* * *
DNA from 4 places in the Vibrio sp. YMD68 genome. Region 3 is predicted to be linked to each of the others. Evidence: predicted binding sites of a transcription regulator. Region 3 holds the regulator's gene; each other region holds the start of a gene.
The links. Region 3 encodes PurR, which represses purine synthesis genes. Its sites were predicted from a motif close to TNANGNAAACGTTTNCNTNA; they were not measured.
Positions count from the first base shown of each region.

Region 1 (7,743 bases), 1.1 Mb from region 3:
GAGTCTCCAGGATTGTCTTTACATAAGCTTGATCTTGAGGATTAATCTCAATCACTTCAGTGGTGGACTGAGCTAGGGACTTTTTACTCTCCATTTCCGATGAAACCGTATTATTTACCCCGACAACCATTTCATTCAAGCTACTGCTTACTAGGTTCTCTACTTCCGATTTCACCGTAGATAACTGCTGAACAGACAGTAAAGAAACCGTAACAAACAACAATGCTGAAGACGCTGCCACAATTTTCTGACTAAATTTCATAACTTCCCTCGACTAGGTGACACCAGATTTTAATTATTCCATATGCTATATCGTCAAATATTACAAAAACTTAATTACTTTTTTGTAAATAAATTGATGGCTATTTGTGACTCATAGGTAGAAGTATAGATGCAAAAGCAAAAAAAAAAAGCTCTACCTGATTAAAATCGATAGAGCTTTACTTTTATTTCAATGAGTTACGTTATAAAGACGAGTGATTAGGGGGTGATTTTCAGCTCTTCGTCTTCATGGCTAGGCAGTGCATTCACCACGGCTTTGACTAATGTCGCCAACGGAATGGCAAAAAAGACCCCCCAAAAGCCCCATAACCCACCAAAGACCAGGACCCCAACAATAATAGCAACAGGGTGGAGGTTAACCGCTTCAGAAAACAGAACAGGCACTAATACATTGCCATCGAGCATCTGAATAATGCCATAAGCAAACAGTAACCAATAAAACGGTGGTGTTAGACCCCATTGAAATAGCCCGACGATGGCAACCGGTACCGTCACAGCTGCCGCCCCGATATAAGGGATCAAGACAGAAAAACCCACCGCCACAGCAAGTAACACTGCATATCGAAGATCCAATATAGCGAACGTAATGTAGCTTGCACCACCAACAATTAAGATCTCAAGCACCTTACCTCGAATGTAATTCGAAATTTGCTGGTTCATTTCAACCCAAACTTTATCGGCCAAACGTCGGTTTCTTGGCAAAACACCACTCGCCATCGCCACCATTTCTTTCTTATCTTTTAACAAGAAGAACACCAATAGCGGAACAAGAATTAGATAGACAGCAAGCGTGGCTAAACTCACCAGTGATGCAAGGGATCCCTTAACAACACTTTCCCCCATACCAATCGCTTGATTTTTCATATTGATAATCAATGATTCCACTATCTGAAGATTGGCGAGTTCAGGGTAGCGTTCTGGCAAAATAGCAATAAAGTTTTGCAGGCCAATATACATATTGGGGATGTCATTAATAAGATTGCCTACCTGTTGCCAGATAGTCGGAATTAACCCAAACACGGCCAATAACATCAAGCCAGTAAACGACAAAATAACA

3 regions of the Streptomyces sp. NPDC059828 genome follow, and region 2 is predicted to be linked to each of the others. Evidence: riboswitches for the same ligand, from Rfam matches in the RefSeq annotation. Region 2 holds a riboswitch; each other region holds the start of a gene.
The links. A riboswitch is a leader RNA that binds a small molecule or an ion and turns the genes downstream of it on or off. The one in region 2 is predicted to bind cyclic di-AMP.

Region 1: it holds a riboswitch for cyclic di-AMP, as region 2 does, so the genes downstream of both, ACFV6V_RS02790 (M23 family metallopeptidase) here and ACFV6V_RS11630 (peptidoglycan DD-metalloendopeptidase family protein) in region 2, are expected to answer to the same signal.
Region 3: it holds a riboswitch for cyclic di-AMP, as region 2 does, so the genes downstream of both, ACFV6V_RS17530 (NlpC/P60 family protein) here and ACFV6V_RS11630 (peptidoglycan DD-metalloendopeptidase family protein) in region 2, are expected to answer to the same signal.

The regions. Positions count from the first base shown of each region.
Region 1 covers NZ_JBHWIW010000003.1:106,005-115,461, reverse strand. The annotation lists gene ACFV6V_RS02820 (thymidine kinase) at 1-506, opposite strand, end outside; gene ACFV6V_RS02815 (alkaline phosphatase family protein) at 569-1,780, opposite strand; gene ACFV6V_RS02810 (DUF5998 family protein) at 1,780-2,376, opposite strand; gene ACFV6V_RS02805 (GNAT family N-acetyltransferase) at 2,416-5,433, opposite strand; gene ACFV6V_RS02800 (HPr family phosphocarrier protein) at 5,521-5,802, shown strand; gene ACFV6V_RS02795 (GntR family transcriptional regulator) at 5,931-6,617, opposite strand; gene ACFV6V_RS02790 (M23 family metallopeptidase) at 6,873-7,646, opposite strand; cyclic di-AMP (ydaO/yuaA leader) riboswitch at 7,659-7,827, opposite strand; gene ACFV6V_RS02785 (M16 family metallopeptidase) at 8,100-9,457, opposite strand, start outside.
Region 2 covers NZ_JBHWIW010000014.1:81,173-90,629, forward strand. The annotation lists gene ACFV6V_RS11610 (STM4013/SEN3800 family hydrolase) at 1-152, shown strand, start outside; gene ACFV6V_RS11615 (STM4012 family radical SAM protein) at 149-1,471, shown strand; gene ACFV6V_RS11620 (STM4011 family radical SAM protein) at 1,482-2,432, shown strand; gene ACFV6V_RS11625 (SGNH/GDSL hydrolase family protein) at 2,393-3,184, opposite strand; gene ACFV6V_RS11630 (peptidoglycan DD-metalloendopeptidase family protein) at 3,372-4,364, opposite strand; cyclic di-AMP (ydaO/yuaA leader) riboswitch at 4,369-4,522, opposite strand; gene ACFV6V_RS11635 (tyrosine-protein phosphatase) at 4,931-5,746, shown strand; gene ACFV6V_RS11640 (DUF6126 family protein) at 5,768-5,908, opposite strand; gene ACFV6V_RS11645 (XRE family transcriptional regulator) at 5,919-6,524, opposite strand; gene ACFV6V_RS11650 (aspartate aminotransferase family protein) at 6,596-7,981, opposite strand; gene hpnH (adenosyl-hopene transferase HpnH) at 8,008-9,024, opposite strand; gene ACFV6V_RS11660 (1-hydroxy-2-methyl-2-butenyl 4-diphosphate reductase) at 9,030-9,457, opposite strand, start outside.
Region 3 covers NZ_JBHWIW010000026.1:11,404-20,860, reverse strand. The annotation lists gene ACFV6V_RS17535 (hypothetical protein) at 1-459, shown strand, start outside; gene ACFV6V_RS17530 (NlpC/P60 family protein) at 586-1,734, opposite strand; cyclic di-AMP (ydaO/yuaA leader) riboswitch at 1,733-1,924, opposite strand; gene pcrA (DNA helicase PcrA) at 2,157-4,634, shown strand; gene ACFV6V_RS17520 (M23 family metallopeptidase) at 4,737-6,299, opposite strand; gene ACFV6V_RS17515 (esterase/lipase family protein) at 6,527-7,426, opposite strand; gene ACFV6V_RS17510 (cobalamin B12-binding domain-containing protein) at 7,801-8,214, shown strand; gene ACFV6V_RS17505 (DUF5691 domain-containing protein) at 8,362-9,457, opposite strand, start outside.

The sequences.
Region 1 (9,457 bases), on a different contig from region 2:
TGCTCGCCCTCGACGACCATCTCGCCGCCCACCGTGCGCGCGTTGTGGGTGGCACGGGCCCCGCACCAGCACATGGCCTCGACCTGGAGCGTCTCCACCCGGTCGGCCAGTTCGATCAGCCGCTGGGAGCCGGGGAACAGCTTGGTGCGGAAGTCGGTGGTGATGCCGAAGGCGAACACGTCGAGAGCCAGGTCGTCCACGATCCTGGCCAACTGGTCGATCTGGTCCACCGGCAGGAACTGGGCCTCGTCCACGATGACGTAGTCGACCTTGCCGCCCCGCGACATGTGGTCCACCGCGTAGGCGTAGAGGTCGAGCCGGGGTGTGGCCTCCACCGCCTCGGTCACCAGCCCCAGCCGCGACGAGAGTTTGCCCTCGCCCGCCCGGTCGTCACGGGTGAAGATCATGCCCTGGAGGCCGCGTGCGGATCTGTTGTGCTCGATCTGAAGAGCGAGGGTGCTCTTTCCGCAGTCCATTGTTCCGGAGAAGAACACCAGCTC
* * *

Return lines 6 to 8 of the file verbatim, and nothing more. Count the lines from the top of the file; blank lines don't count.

3 regions of the Streptomyces sp. NPDC059828 genome follow, and region 2 is predicted to be linked to each of the others. Evidence: riboswitches for the same ligand, from Rfam matches in the RefSeq annotation. Region 2 holds a riboswitch; each other region holds the start of a gene.
The links. A riboswitch is a leader RNA that binds a small molecule or an ion and turns the genes downstream of it on or off. The one in region 2 is predicted to bind cyclic di-AMP.

Region 1: it holds a riboswitch for cyclic di-AMP, as region 2 does, so the genes downstream of both, ACFV6V_RS02790 (M23 family metallopeptidase) here and ACFV6V_RS11630 (peptidoglycan DD-metalloendopeptidase family protein) in region 2, are expected to answer to the same signal.